I qualified 23rd for Sunday’s event. The start took two tries, the first of which resulted in a spectacular collision amongst two of my competitors and brought out the red flag. Check out the in-car from one my of track mates Nick Palacio. Skip ahead to the 45 second mark to get to the crux of the start.
Everyone was okay, though a lengthy red flag period did take place.
As the race did not make it past the first time the start was declared a false. This warranted getting the field back into their original grid spots (minus the five cars lost) and completely redoing the start.
After the second flying of the green flag the field made it through turn one. The race was on! I had significant pace on the cars in my immediate path, but knew that as I dug closer to the front of the field the competition would only get tougher. The strategy was simple, make passes quickly and efficiently but setup the pass in a manner that reduced my vulnerability in the following sections of track. In this way I would gain a position but not waste time racing the driver who I had gotten by.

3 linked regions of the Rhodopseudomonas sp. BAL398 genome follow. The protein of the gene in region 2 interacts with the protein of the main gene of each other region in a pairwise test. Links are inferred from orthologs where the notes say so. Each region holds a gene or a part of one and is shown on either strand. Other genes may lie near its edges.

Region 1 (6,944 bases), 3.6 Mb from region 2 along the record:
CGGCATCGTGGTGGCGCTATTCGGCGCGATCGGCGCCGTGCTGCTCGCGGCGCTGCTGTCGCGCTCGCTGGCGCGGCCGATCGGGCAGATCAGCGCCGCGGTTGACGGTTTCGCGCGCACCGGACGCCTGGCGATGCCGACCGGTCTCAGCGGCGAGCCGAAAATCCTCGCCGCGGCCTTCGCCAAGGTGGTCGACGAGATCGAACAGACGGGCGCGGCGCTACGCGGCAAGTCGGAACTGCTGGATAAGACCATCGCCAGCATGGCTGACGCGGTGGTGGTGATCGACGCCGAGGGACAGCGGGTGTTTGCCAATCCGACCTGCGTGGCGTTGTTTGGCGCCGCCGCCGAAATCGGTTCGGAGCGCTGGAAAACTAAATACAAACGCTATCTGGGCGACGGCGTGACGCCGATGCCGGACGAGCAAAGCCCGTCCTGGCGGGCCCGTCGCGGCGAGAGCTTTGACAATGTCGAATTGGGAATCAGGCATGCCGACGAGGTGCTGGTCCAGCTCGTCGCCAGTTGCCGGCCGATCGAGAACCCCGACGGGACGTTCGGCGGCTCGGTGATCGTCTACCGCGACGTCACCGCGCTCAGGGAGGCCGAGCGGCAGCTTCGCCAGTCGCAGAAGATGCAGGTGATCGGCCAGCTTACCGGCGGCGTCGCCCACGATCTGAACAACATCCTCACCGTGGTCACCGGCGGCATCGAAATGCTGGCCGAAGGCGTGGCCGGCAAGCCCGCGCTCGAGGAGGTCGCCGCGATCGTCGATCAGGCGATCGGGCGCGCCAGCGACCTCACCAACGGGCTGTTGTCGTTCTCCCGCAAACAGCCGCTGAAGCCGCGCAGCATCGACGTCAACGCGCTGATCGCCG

I made short work of a few guys and soon caught a large group. Getting through them could be touch and go, luckily they were racing. This resulted in their own loss of momentum and meant that if I timed passes correctly I could drive through the pack.
By the half way mark I was in clean space and catching 5th place. He spun moving me into his position. I continued to push and was starting to put in my best times of the weekend. I was catching fourth place handily. At this time, third place made a mistake and found himself off the racing surface. This promoted me to fourth place.